It’s December in the mountains of North Carolina. The air is cool and crisp. The Grove Park Inn’s Christmas season is in full swing. The grand lobby becomes a cozy, holiday haven, with guests enjoying the wooden rocking chairs in front of the stone fireplace and the light sound of holiday jazz played by the live musicians in the corner. But as you explore the seemingly endless hallways of the very old hotel (with a cup of hot cocoa in hand, of course), the aroma of gingerbread fills the air. Every year, the Grove Park Inn hosts the National Gingerbread House Competition. These are far from the little all-you-need-included kits you buy at the grocery store. They are confectionery masterpieces!
They are also never far from my mind at Christmas. Growing up in Asheville, I spent many December days and nights getting lost in the intricacies of these creations. It was, by far, one of my favorite things about the whole city. And it was always in the back of my head… a little whisper… I could do that. Wouldn’t it be fun to submit an entry?
Fast forward a handful of years. I hadn’t been back to Asheville in years. Hadn’t seen the gingerbread houses. My family had moved away (and broken). It’s crazy how easily bitterness crept in, just by association. My heart had become hardened and something that was once so dear to me was now part of a place I associated with bad memories.
Earlier this year I felt a stir in my heart. Wouldn’t it be fun to go back? To actually enter the competition like I’ve always wanted. But WHY? Why would I want to spend hours, weeks, or even months working on a project that was nothing more than a decorative display? For fun? Could there be anything that was a bigger waste of time?? Sure, there’s prize money and media attention. Why is that, though? OH RIGHT… because this is something SERIOUS, PROFESSIONAL, TALENTED people do. Not me. Not a stay-at-home mom with no formal training. All I have is a desire to enter this competition. I would be fulfilling a silly childhood dream.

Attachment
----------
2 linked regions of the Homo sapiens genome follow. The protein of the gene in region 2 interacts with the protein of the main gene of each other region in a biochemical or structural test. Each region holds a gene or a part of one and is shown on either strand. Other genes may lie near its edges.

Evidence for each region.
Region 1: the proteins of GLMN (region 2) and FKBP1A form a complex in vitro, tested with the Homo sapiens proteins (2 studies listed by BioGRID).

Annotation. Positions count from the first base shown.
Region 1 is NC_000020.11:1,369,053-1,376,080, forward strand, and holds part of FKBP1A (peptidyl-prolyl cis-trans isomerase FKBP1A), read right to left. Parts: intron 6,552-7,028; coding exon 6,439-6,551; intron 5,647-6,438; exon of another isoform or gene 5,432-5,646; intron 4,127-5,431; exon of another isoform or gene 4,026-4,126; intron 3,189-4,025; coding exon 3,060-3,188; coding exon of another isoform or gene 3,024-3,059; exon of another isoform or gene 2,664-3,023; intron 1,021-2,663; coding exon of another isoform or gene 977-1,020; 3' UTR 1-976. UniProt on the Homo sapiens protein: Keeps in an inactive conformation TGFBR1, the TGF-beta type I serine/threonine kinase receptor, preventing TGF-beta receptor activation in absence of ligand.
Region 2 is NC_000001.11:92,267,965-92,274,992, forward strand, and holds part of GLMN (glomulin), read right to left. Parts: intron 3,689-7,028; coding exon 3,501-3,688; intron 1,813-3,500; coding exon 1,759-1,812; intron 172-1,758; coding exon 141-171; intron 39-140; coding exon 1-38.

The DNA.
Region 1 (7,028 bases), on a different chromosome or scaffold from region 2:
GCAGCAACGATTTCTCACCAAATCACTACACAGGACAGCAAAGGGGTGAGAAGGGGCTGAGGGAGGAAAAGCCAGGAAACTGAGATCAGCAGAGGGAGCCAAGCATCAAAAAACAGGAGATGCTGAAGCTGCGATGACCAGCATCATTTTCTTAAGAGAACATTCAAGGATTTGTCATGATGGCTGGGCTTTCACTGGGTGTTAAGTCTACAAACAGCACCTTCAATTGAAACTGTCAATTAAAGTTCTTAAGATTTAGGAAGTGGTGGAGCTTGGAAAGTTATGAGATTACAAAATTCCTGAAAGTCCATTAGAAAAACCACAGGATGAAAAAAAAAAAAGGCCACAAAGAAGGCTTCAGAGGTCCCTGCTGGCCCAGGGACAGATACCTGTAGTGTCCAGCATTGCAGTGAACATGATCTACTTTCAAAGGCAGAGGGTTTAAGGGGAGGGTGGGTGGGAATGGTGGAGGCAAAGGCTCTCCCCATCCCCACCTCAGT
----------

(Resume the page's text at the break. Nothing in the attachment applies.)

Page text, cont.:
Another little whisper in my heart… Maybe God could somehow use something like this.
I decided to be brave and go with the whispers this year. The competition is two weeks away and my heart is bubbling over with excitement! Here’s what I’ve learned about having enough courage to follow the quiet whispers and desires in your heart:
- God uses everything! He promised He would. I didn’t realize I had such bitterness in my heart. This project has made me so excited to go back. The bitter feelings are melting away. God can redeem anything.
- God has a funny way of putting just the right people in our lives at just the right time. I’m pretty sure He smiles when we figure this one out. I have some pretty great people I’ve had a chance to work with through this project. One of them was a woman I hardly knew at all. Now that friendship is one of the things I’m most thankful for this year. Few things in life are as sweet as a timely gift from God. In this case, it’s a friendship.
- You don’t have to win to win! Yes, this is a competition and it would be really great to win, but that’s no longer the goal. In my world, I’ve already won. It’s in the people I’ve met, the changes in my heart, and the fun I’ve had learning, testing baking ideas, and being creative. (The road trip is the icing on the cake!) We have a very creative God and He created us in His image. Our creativity is a gift from Him and we should absolutely use it!
Two weeks! I feel like a little kid counting down the days to Christmas and I love it! It’s been a long time since I’ve felt that wonder. There’s something about fulfilling a childhood dream (especially at Christmas!) that makes my heart dance. And I’m able to enjoy that feeling… because I’ve already won.
This post was written by one of our Radiant Writers: Katie Hicks
Written & Delivered by Danny Thomas
I lay God’s plans before me in plain sight.
I follow this process every time:
I make a new move,